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16-16 Using present value techniques to evaluate alternative investment opportunities.
Fast Delivery is a small company that transports business packages New York and Chicago. It operates a fleet of small vans thats moves packages to and from a central depot within each city and uses a common carrier to deliver the packages between the depots in the two cities. Fast recently acquired approximately $6 million of cash capital from its owners, and its president, Don Keenon, is trying to indentify the most profitable way to invest the funds.
Clarence Roy, the company's operations manager, believes that the money should be used to expand the fleet of city vans at a cost of 720,000. He argues that more vans would enable the company to expand its services into new markets, thereby increasing the revenue base. More expected to have an average useful life of four years and a combined salvage value of $100,000. Operating the vans will require additional working capital of $40,000 which will be recovered at the end of the fourth year.
year 1 year2 year3 year4
160,000 320,000 400,000 440,000
The large trucks are expected to cost $800,000 and to have a four-year useful life and a $80,000 salvage value. In addition to the purchase price of the trucks, up-front training costs are expected to amount to $16,000. Fast Delivery's management has established a 16 percent desired rate of return.
a.Determines the net present value of the two investment alternatives.
b. Calculate the present value index for each alternative.
c. Indicate which investment alternative you would recommend . Explain your choice
16-17 Using the payback period and unadjusted rate of return to evaluate alternative investment opportunities.
Louis Gallo owns a small retail ice cream parlor. He is considering expanding the business and has identified two attractive alternatives. One involves purchasing a machine that would enable Mr. Gallo to offer frozen yogurt to customers. The machine would cost $8,100 and has an expected useful life of three years with no salvage value. Additional annual cash renevues and cash operating expenses associated with selling yogurt are expected to be $5,940 and $900, respectively. Alternatively, Mr Gallo could purchase for $10,080 the equipment necessary to serve cappuccino. That equipment has an expected useful life of four years and no salvage value. Additional annual cash revenues and cash operating expenes associated with selling cappuccino are expected to be $8,280 and $2,430 respectively. Income before taxes earned by the ice cream parlor is taxed at an effective rate of 20 percent .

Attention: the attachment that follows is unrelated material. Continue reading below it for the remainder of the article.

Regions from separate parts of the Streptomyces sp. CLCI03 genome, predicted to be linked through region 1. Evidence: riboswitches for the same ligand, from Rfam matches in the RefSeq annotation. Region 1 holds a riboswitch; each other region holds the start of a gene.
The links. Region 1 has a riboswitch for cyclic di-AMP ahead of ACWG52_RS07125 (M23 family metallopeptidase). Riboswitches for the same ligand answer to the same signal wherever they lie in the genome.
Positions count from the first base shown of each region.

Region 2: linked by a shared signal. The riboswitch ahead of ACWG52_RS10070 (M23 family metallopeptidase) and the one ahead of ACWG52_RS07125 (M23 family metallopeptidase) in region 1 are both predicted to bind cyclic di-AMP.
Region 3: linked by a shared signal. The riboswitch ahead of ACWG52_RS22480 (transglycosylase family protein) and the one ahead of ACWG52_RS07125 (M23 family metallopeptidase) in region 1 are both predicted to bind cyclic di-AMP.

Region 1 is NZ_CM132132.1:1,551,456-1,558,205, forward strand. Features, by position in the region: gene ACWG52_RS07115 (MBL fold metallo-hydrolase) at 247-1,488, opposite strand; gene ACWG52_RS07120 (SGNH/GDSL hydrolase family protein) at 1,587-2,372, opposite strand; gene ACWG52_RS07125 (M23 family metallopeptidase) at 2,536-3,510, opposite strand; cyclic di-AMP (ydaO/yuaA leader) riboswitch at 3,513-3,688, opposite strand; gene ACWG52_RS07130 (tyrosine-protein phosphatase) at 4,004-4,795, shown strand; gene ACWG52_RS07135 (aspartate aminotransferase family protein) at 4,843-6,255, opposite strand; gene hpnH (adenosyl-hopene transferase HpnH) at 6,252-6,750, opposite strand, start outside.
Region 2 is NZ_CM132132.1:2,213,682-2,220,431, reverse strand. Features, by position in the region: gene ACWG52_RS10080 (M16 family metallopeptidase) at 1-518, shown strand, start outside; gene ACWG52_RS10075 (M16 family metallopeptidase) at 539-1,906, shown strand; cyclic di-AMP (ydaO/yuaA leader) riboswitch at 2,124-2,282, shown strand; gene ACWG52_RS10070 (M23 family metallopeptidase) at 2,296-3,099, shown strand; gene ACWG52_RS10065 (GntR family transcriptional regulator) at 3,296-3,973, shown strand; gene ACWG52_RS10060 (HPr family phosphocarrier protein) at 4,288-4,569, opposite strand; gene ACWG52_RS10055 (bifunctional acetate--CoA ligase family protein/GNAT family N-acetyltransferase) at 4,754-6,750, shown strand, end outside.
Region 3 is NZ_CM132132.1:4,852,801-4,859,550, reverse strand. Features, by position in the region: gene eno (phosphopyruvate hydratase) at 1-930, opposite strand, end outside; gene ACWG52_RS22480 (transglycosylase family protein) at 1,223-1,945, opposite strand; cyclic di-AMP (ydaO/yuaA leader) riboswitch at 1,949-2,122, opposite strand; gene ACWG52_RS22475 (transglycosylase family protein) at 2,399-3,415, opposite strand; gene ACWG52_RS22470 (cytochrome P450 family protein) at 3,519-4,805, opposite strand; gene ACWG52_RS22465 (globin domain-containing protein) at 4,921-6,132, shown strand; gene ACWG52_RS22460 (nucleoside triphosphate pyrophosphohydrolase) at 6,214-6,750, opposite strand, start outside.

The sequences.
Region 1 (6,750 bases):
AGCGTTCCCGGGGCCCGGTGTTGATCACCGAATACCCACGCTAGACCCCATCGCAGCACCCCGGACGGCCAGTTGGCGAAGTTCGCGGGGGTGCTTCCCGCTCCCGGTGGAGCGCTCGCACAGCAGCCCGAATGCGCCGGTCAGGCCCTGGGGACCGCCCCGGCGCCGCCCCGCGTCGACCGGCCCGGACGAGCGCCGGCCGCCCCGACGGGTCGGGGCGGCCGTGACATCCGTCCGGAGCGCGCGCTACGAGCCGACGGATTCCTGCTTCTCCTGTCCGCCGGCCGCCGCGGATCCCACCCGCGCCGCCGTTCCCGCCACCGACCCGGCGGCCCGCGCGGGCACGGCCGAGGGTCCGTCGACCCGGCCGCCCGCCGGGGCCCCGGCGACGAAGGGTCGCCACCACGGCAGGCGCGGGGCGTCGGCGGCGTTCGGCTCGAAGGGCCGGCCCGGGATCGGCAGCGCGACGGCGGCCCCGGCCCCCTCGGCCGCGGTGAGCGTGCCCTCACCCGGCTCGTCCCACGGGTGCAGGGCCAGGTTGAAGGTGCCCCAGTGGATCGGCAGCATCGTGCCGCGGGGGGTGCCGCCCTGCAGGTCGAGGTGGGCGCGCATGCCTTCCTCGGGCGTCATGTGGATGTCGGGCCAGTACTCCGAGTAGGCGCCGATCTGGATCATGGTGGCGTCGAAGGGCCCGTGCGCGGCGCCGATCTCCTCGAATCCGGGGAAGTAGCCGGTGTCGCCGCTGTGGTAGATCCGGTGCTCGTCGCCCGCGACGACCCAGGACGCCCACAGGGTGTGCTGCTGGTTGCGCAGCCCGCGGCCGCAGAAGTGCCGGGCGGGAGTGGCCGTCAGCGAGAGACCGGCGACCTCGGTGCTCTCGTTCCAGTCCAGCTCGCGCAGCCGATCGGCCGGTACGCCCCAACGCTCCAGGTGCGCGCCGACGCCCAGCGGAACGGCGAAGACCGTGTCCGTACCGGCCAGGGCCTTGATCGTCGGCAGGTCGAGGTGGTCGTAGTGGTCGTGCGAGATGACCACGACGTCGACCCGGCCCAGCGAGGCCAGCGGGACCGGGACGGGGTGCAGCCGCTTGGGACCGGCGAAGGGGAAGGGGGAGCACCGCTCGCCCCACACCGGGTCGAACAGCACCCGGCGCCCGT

a. Determine the payback period and unadjusted rate of return(use average investment ) for each alternative.
b. Indicate which investment alternative you would recommend. Explain your choice.
16-18 Using net value and internal rate of return to evaluate investment opportunites
Veronica Tanner, the president of Tanner Enterprises, is considering two investment opportunities. Because of limited resources, she will be able to invest in only one of them. Project A is to purchase a machine that will enable factory automation: the machine is expected to have useful life of four years and no salvage value. Project B supports a training program that will improve the skills of employees operating the current equipment. Initial cash expenditures for project a are 100,000 and for project b are $40,000. The annual expected cash inflows are $31,487 for project a and $13,169 for project b. Both investments are expected to provide cash flow benefits for the next four years. Tanner Enterprise's cost of capital is 8 percent.
a. compute the net present value of each project. Which project should be adopted based on the net present value approach.?
b. Compute the approximate internal rate of return of each project. Which one should be adopted based on the internal rate of return approach?
c. Compare the net present value approach with the internal rate of return approach. Which method is better in the given circumstances? Why?